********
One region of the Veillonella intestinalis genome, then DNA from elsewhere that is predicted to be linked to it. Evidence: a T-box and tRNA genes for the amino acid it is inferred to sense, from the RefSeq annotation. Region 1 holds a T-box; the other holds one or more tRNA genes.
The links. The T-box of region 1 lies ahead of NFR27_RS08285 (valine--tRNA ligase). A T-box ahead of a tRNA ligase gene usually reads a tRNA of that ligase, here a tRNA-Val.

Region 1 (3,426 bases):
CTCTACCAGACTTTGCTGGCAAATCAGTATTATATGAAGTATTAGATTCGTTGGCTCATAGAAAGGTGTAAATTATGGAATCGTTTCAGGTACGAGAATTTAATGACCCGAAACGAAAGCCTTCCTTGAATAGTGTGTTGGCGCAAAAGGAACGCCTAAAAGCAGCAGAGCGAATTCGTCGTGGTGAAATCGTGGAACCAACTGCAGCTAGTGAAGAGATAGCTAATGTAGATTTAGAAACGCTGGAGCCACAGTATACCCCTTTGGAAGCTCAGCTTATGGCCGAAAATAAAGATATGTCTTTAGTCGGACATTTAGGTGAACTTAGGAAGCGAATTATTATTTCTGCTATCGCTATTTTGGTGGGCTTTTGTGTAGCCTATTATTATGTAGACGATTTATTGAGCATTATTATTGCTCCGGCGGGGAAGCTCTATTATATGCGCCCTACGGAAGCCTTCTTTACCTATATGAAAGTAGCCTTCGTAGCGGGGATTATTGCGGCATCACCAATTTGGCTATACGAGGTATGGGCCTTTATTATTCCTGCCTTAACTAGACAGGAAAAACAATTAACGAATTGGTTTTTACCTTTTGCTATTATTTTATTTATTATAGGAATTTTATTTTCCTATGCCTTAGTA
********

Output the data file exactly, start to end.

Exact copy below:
One region of the Veillonella intestinalis genome, then DNA from elsewhere that is predicted to be linked to it. Evidence: a T-box and tRNA genes for the amino acid it is inferred to sense, from the RefSeq annotation. Region 1 holds a T-box; the other holds one or more tRNA genes.
The links. The T-box of region 1 lies ahead of NFR27_RS08285 (valine--tRNA ligase). A T-box ahead of a tRNA ligase gene usually reads a tRNA of that ligase, here a tRNA-Val.

Region 1 (3,426 bases):
CTCTACCAGACTTTGCTGGCAAATCAGTATTATATGAAGTATTAGATTCGTTGGCTCATAGAAAGGTGTAAATTATGGAATCGTTTCAGGTACGAGAATTTAATGACCCGAAACGAAAGCCTTCCTTGAATAGTGTGTTGGCGCAAAAGGAACGCCTAAAAGCAGCAGAGCGAATTCGTCGTGGTGAAATCGTGGAACCAACTGCAGCTAGTGAAGAGATAGCTAATGTAGATTTAGAAACGCTGGAGCCACAGTATACCCCTTTGGAAGCTCAGCTTATGGCCGAAAATAAAGATATGTCTTTAGTCGGACATTTAGGTGAACTTAGGAAGCGAATTATTATTTCTGCTATCGCTATTTTGGTGGGCTTTTGTGTAGCCTATTATTATGTAGACGATTTATTGAGCATTATTATTGCTCCGGCGGGGAAGCTCTATTATATGCGCCCTACGGAAGCCTTCTTTACCTATATGAAAGTAGCCTTCGTAGCGGGGATTATTGCGGCATCACCAATTTGGCTATACGAGGTATGGGCCTTTATTATTCCTGCCTTAACTAGACAGGAAAAACAATTAACGAATTGGTTTTTACCTTTTGCTATTATTTTATTTATTATAGGAATTTTATTTTCCTATGCCTTAGTA